Finding Your Dog's Grave Shouldn't Be A Where's Waldo Thing, Right, Houston Humane Society?

Finding Your Dog's Grave Shouldn't Be A Where's Waldo Thing, Right, Houston Humane Society?

In March 2009, Estelle Nelson paid the Houston Humane Society $500 to bury her dog, Lady. An employee named Toni Baker handled the paperwork and presided over the funeral. Not long afterward, Baker was part of the exodus of employees from HHS -- an exodus due in large part to what ex-employees described to Hair Balls as constant sexual harassment and threats of physical harm from Shelter Director Edward Perez.

So when Nelson returned to visit Lady's gravesite a few months later and saw that there was still no marker on the gravesite and wanted to ask Baker about the marker, she was out of luck. Nelson said she had been told that markers can take several months to receive.

When she informed HHS of the problem, she explained in an e-mail to Hair Balls, Rick Perez (Edward Perez's brother, also an HHS employee) said they would straighten things out. Nelson says that when she returned again, the marker was not in the spot she remembered from the funeral. But HHS maintained that the dog was in the correct grave.

"That's when I suggested that they call [Baker]," Nelson says. "And they said, 'Toni wouldn't even know what happened yesterday, much less a year ago.'"

Finally, she says, HHS personnel told her that they could exhume the remains, but it would cost $1,000. Not wanting to dig up the remains of her dog, or disturb the dignity of someone else's pet, Nelson declined.

After Nelson contacted Hair Balls, we called Phillip McDaniel, the attorney representing both HHS and Edward Perez in a sexual harassment suit filed last October by an ex-employee.

We would have called a spokesperson, but HHS, a non-profit that uses the "Humane Society" brand and depends on donations and public awareness of animal-welfare issues, does not have a spokesperson. The place just has a hard time retaining employees, what with the shelter director allegedly calling female employees "whore" and "slut" the whole time.

Also, Executive Director Sherry Ferguson told Hair Balls that all questions needed to go to McDaniel -- and the Board of Directors apparently isn't interested in the goings-on there, as most of them have routinely ignored our calls.

We never heard back from McDaniel, but we heard from Nelson last Friday: she said she got a call from an attorney named Amy Danna, who said she represented the Houston Humane society, and who said that her dog's remains were exhumed and she needed to come pick them up.

Nelson told Hair Balls she was surprised that a lawyer, and not a HHS staffer, was calling her. She was also shocked that her dog's body was exhumed. But really, we don't know why she was surprised -- what's so weird about a non-profit that supposedly cares for unwanted animals having multiple law firms handle customer concerns and media inquiries? That's so totally not sketchy.

Danna told Hair Balls that Nelson demanded that HHS exhume Lady. Nelson told us that when she argued that point with Danna, the lawyer wasn't interested: "I said, 'if they retained you as their attorney and they told you that, they lied to you.' And she hung up on me," Nelson says.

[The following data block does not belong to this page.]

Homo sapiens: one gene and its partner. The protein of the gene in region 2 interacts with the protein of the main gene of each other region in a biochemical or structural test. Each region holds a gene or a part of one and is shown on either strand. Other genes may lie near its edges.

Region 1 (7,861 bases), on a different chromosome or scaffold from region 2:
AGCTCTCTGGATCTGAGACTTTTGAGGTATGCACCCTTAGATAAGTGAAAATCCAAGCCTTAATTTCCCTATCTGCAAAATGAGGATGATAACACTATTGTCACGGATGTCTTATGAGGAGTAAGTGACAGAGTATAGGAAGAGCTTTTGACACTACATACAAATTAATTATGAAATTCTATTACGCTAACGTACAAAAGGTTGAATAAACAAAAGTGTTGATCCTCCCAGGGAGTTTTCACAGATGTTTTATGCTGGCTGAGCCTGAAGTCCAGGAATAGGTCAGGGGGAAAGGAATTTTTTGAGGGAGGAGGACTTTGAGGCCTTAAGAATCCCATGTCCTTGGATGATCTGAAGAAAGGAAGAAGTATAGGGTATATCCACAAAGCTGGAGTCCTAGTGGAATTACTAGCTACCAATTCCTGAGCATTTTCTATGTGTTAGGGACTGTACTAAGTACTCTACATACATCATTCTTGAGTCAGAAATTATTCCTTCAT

We asked Danna what kind of work The Clary Firm did for HHS, and she told us "We help the Humane Society out from time to time on things that are really very wide in nature," including conflict resolution, contracts, and reviewing resumes. (In HHS's advertisements to fill the spokesperson position, applicants are told to contact Danna, and not Executive Director Sherry Ferguson, which, again, is absolutely un-sketchy).

When we asked at what point a person who asks HHS staff a bunch of questions can expect to hear from a lawyer, attorney Brian Clary, who apparently had been listening to our convo, said, "In terms of how we get contacted to represent them or to advise them...it's a privileged matter....It's a decision that is made between us and the client."   

Both Clary and Danna assured us that Nelson had been mistaken, and that her dog's body was always where it was supposed to be. Danna said Nelson even asked HHS staff to move Lady's marker to different spots where she thought Lady was actually buried. 

"Rather than undertake a big argument with her, and rather than try to add to her grief by engaging in...an argument or a discourse about her being wrong, they just moved the marker...they thought it would help her, in some way, be more comfortable," Danna says.

When we asked Danna if HHS kept a master plan of which animals were buried in which graves, she said "I don't know." We also asked her how long it takes for HHS to get markers, because if it takes months, that might account for some of the confusion. But she said "I don't know." Clary told us that if there was a set of documents somewhere with burial information, it would not be public record. So apparently, we just need to take HHS's word on it. (Clary also told us that they exhumed the body at no cost to Nelson and were refunding her $500 burial expenses)  

Clary added: "We didn't exhume 25 graves to find [Lady]. It's where we thought it was all the time, and I'm hoping that Ms. Nelson will find some comfort and solace in that...that this whole thing has been a mistake." 

We're sure that Nelson getting a call saying that someone went ahead and dug up her dog's remains without her knowledge gave her plenty of comfort and solace. And we sincerely hope that Danna hurries up and hires a spokesperson for HHS soon -- hopefully it'll be someone who understands that if you want people to keep donating, you kinda sorta need to be nice to them.  


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